Videogames have evolved significantly since the early days of Pong and Tetris. What was once a mere pass time is now a full on experience—a lifestyle. This week Ontario’s IFTech is hoping to take gaming to the next generation with ARAIG (As Real As It Gets) a multi-sensory suit that can capture all the gunshots and impacts videogames have to offer.
Game developers will now have an opportunity to utilize a whole new dimension of gaming. What was once a product limited to sight and sound, videogames can now be a full body experience. ARAIG works from the fundamental level, like a controller vibrating when a sensation in the virtual world calls for it, but only to a larger scale. The immersive wearable technology is designed to trigger feedbacks and sounds to the torso and upper arms. It will increase awareness in the videogame without limiting mobility or peripheral vision.
With ARAIG as their backbone, IFTech is launching a Kickstarter campaign to promote and finance the new gaming technology. ARAIG is quickly gaining traction, earning roughly $83,000 of funding as of this morning. Their eventual goal is $900,000. With 23 days to go and more than 350 backers already behind the new gaming suit, ARAIG might just be the new fashion in gaming.
“We’re trying to make a complete package for feedback for gamers,” says Brodie Stanfield, president and co founder of IFTsech Inc. “From sound to feedback and vibration, we are giving a foundation to everything that a player should get from a game.”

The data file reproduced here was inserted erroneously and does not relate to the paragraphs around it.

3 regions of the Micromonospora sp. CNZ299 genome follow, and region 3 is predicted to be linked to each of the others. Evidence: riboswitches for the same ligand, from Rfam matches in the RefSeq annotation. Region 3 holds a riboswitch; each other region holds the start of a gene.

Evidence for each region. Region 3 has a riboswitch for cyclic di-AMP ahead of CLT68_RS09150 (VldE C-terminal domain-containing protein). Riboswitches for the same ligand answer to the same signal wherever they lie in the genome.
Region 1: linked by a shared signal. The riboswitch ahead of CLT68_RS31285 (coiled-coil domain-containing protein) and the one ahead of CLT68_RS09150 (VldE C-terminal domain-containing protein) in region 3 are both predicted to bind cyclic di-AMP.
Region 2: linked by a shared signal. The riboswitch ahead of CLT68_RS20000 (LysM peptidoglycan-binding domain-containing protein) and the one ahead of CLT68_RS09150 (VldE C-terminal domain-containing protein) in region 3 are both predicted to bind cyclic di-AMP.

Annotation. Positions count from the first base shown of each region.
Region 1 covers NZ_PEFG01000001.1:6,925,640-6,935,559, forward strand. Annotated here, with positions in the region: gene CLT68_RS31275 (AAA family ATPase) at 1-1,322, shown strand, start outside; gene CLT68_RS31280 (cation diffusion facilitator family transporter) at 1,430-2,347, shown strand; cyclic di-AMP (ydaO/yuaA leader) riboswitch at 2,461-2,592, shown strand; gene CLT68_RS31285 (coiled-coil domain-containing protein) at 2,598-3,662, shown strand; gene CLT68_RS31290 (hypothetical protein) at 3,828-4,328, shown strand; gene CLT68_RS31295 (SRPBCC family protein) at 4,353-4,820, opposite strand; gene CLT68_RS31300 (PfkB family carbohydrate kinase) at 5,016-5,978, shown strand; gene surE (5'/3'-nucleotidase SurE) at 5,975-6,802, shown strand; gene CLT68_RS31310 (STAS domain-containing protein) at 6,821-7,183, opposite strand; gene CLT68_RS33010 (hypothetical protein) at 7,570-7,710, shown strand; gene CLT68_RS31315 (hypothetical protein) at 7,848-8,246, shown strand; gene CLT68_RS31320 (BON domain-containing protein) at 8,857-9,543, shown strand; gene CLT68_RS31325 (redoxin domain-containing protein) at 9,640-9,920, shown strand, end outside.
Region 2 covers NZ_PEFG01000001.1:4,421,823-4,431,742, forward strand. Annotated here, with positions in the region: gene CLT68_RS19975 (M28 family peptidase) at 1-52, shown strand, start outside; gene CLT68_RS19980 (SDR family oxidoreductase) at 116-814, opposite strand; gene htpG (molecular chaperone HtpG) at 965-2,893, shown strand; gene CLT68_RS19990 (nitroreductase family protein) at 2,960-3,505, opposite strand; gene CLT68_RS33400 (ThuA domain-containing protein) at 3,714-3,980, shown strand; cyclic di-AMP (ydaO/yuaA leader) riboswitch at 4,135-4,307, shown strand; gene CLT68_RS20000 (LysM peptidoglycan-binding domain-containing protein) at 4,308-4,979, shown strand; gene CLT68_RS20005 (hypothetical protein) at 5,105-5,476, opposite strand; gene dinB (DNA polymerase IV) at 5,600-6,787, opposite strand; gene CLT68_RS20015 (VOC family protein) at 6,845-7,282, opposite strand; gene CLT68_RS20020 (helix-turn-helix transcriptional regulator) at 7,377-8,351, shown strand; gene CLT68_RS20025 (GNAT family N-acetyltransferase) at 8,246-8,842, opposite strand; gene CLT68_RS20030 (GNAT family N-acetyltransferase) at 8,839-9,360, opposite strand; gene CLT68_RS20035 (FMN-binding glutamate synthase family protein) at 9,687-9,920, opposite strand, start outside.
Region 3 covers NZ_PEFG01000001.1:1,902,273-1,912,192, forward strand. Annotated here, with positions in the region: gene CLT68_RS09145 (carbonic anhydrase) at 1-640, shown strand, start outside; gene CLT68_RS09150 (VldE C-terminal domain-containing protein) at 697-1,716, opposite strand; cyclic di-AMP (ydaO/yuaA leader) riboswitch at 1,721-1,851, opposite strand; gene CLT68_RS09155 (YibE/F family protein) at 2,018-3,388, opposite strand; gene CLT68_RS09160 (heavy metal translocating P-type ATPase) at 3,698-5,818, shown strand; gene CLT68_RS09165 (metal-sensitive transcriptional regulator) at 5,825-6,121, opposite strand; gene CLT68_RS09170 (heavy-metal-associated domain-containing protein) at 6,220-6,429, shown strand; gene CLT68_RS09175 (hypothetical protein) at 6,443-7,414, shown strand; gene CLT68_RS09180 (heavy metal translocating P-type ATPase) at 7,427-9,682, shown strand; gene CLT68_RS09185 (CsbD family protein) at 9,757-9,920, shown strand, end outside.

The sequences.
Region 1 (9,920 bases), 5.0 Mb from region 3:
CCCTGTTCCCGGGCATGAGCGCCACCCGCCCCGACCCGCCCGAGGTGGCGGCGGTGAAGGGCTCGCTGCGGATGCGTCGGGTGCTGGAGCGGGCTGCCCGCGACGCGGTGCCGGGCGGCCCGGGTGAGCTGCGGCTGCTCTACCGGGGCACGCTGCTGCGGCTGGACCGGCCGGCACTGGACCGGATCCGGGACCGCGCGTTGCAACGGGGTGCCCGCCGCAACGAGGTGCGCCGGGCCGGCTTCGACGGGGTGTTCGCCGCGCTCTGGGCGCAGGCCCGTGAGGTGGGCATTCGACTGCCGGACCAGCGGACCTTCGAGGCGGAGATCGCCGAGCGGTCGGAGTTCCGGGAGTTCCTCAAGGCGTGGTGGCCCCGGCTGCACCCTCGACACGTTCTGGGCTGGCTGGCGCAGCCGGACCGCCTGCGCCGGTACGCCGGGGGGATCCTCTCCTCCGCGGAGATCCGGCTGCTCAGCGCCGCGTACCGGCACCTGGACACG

Stanfield and his father Michael designed ARAIG with a lot of optimism. They are hoping that one day game developers will expand on the features and build specific uses for each haptic feedback to suit the game play of each game. Although the original prototype spawned from first-person shooters, Stanfield believes that there is limitless potential for his new technology.
Gaming suits are not a brand new idea. The Tactile Gaming Vest, developed at the University of Pennsylvania allow gamers to feel the sensation of being shot and/or stabbed when their character in the game suffered such fate. But Stanfield believes that is not positive for gaming purposes, instead he wants ARAIG to feel seamless with the game play, not jarring pain.
Videogame developers, technology manufacturers and recreational gamers alike are uncertain how this modern style of gaming will catch on. The Kickstarter campaign will give IFTech a solid gage on how developers and consumers feel about ARAIG.
The ARAIG Kickstarter project will end June 30.
“For us, it’s about seeing whether people really want this,” Mr. Stanfield said. “If they do then we can make what we think is the next level of gaming. If it doesn’t work out then we see what that means and where they actually want to go.”